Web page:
The didgeridoo (also spelled Didjeridu), is possibly the oldest wind instrument in the world. It is a tree or limb that is naturally hollowed out by termites, who eat the dead (heartwood) part of the tree. It is used for ceremony, celebration, healing, stories, and to connect the aboriginals to their ancesters in the dreamtime.

In modern day it has evolved into a versatile musical instrument. It is used for healing, meditation, rhythm, and is played in all styles of music. "Non-aboriginal people first documented encountering the didjeridu when an explorer named T.B. Wilson described an aboriginal man playing an instrument called the eboro in Raffles Bay on the Coburg Peninsula in 1835. He described the instrument as being made of bamboo and about three feet in length. The earliest references to the instrument all occur in the later part of the last century. In the century that followed, the instrument was observed by anthropologists on mainland Arnhem Land.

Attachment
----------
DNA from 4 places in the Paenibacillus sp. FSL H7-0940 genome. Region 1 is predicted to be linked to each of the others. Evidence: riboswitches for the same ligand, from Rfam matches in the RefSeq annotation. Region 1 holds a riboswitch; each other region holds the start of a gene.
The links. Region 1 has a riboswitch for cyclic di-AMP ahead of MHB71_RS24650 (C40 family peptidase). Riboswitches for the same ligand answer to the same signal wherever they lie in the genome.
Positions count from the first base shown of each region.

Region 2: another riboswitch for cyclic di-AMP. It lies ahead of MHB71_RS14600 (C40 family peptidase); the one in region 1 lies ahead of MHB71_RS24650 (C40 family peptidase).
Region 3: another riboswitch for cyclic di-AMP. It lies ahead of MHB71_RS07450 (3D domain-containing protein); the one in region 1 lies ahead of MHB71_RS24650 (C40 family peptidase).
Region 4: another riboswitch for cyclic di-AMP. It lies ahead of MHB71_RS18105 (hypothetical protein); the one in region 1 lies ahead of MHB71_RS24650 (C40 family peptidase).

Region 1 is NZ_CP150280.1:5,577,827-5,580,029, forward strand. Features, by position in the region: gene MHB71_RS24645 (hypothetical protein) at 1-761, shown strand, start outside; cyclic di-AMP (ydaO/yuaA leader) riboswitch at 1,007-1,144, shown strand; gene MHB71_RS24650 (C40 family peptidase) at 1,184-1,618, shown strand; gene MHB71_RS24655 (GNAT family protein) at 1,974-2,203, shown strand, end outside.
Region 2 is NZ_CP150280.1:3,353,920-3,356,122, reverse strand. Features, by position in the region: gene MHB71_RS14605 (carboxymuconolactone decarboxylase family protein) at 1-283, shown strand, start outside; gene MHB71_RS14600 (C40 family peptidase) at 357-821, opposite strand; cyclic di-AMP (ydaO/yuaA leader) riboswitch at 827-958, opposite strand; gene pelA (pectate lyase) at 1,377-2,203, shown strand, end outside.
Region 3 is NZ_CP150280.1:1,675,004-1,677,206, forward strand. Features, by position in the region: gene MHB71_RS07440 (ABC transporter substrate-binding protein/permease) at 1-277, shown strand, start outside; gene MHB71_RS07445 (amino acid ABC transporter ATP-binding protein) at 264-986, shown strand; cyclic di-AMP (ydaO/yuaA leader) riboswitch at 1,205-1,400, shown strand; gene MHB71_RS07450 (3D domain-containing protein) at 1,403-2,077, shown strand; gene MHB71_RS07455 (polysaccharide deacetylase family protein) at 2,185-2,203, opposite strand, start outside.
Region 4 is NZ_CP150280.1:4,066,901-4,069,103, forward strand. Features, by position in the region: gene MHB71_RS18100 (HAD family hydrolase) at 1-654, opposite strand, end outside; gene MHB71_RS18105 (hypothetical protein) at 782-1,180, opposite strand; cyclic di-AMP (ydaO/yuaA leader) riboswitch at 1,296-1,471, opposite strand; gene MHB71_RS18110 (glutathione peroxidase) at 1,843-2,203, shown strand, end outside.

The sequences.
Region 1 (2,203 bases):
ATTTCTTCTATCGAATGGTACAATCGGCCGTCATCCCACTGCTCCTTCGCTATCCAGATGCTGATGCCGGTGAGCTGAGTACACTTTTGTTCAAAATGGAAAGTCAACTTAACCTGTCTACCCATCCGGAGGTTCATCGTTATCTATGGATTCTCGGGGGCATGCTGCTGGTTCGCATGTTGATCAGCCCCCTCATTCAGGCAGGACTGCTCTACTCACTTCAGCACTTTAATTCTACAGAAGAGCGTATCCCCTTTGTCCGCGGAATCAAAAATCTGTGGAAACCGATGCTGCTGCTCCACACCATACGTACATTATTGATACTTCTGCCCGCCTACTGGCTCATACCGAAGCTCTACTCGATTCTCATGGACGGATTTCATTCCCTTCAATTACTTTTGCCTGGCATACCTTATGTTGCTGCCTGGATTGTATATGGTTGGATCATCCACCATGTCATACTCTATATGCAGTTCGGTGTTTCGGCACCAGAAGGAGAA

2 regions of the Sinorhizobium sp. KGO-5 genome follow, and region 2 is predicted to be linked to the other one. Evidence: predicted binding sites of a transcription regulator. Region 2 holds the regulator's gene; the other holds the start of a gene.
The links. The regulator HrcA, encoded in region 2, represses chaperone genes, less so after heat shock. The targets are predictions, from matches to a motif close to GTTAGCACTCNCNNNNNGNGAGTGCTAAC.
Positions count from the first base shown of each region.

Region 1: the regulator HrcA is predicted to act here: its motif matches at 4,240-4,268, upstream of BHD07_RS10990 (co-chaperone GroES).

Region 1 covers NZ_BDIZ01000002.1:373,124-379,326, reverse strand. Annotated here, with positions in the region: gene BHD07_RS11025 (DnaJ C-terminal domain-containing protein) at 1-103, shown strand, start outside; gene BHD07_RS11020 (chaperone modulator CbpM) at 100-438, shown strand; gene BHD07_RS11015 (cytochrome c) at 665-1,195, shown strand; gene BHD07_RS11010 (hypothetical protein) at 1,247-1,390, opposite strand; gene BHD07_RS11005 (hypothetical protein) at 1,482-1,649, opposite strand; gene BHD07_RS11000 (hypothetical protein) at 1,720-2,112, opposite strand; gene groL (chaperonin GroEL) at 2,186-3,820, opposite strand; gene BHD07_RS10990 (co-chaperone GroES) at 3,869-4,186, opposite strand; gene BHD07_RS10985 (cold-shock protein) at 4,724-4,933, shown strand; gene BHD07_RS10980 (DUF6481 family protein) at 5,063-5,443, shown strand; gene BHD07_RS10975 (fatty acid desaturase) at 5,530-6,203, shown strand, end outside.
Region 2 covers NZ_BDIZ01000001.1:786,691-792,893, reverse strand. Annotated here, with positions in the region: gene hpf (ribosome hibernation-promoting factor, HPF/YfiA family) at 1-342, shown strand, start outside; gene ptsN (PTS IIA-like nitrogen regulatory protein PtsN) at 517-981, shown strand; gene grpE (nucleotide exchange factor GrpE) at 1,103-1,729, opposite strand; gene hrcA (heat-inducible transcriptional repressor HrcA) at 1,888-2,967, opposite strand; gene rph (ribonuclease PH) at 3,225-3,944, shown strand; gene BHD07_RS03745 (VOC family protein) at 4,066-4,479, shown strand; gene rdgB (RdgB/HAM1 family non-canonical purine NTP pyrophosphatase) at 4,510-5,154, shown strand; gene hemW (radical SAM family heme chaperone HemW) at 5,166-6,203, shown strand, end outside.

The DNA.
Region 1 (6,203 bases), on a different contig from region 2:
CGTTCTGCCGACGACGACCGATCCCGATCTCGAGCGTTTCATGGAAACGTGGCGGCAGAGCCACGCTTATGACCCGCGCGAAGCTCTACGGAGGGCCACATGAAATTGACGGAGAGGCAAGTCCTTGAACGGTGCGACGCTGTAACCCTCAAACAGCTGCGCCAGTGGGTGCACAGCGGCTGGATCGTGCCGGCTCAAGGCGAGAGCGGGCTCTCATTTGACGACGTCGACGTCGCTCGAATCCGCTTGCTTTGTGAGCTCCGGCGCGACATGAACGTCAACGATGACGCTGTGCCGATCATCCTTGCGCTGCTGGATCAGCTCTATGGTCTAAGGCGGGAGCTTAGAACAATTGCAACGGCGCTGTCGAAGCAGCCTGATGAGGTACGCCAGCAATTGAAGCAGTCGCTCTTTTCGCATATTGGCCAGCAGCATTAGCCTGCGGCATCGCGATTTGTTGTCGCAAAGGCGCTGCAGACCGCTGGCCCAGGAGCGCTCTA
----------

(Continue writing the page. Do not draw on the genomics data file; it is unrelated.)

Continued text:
The hard wood instruments particular to Arnhem Land (yirdakis) were usually crafted from eucalyptus species like "stringy bark" and "woolybutt" in the North, and Red River Gum further south near Katherine. There is also documentation of didgeridoos made of palm even further south. By the time anthropologist Alice Moyle was publishing her field work in the mid 1970s, aboriginal groups where using found pipes such as land rover tailpipes and water pipes as didgeridoos.


Source: Sacred Hollow Didjeridus

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